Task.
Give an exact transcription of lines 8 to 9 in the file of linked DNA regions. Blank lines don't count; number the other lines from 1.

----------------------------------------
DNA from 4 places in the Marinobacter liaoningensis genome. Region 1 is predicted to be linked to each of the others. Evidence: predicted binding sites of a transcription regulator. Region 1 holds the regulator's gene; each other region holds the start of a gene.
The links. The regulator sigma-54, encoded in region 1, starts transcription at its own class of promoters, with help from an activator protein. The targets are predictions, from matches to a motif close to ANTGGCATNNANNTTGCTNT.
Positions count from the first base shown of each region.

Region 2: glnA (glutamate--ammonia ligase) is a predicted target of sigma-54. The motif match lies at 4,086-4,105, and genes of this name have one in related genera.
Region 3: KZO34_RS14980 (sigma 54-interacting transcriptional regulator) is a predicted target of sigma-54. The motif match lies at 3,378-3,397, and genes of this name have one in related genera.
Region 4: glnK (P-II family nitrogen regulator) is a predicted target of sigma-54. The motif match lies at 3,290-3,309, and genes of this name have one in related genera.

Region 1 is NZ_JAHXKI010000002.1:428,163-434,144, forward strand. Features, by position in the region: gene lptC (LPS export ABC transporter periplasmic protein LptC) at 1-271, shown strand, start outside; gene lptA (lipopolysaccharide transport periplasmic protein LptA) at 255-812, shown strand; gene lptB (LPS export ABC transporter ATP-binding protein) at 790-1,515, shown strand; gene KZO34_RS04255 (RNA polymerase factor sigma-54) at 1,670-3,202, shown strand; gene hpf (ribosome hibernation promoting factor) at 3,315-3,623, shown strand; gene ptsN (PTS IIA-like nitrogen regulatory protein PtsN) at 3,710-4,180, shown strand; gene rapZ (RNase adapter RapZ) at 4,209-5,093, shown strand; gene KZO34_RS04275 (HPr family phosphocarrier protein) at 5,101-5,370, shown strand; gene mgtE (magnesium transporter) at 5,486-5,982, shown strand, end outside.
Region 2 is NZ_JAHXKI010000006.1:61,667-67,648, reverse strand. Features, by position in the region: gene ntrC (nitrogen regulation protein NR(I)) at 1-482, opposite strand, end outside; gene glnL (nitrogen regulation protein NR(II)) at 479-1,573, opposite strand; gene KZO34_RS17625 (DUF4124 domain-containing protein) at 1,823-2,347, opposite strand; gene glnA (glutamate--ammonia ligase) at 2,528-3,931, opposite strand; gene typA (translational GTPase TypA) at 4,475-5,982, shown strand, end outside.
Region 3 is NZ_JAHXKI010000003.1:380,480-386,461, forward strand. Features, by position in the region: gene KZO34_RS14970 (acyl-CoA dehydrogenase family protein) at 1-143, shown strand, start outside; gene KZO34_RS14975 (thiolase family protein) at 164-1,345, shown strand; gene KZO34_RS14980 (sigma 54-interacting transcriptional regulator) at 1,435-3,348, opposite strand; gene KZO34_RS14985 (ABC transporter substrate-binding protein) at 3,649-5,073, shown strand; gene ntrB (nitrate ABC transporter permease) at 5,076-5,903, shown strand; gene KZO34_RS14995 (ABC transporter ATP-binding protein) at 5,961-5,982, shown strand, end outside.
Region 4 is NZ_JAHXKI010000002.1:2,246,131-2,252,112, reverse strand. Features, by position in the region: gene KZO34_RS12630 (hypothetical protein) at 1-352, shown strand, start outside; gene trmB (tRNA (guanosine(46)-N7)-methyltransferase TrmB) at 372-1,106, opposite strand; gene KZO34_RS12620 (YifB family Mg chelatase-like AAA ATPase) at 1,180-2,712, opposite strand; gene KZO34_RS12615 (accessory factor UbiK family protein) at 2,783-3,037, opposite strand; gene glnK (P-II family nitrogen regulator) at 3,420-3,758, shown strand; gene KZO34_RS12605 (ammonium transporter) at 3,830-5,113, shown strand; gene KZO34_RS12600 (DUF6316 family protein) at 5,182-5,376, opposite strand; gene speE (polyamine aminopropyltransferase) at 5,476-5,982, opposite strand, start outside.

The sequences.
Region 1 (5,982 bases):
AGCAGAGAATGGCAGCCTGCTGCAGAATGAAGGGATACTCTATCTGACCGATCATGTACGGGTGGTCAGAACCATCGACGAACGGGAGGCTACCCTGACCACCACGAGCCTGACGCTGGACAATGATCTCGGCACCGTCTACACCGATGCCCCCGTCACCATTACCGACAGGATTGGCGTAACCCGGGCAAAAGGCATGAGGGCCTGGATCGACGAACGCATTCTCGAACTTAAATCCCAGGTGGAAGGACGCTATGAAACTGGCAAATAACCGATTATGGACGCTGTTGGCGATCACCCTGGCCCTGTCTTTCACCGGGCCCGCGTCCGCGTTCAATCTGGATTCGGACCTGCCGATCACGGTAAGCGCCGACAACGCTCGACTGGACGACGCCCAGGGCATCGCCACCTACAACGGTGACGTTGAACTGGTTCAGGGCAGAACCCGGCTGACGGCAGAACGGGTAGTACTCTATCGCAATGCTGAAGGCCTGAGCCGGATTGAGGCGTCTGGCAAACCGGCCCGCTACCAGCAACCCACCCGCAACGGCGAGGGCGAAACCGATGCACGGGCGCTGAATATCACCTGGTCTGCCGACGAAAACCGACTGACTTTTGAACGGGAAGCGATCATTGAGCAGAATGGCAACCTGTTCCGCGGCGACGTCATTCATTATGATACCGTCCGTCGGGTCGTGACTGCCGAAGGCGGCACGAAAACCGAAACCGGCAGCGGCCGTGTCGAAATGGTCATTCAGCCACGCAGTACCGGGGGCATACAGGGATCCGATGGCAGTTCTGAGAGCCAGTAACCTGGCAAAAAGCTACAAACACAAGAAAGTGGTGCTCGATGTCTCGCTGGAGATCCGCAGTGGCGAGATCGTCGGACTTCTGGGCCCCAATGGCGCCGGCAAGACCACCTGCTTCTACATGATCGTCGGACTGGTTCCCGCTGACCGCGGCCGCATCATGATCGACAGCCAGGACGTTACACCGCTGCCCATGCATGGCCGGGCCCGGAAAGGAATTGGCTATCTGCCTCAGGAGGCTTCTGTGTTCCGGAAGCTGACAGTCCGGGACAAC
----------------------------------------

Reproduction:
Region 2 is NZ_JAHXKI010000006.1:61,667-67,648, reverse strand. Features, by position in the region: gene ntrC (nitrogen regulation protein NR(I)) at 1-482, opposite strand, end outside; gene glnL (nitrogen regulation protein NR(II)) at 479-1,573, opposite strand; gene KZO34_RS17625 (DUF4124 domain-containing protein) at 1,823-2,347, opposite strand; gene glnA (glutamate--ammonia ligase) at 2,528-3,931, opposite strand; gene typA (translational GTPase TypA) at 4,475-5,982, shown strand, end outside.
Region 3 is NZ_JAHXKI010000003.1:380,480-386,461, forward strand. Features, by position in the region: gene KZO34_RS14970 (acyl-CoA dehydrogenase family protein) at 1-143, shown strand, start outside; gene KZO34_RS14975 (thiolase family protein) at 164-1,345, shown strand; gene KZO34_RS14980 (sigma 54-interacting transcriptional regulator) at 1,435-3,348, opposite strand; gene KZO34_RS14985 (ABC transporter substrate-binding protein) at 3,649-5,073, shown strand; gene ntrB (nitrate ABC transporter permease) at 5,076-5,903, shown strand; gene KZO34_RS14995 (ABC transporter ATP-binding protein) at 5,961-5,982, shown strand, end outside.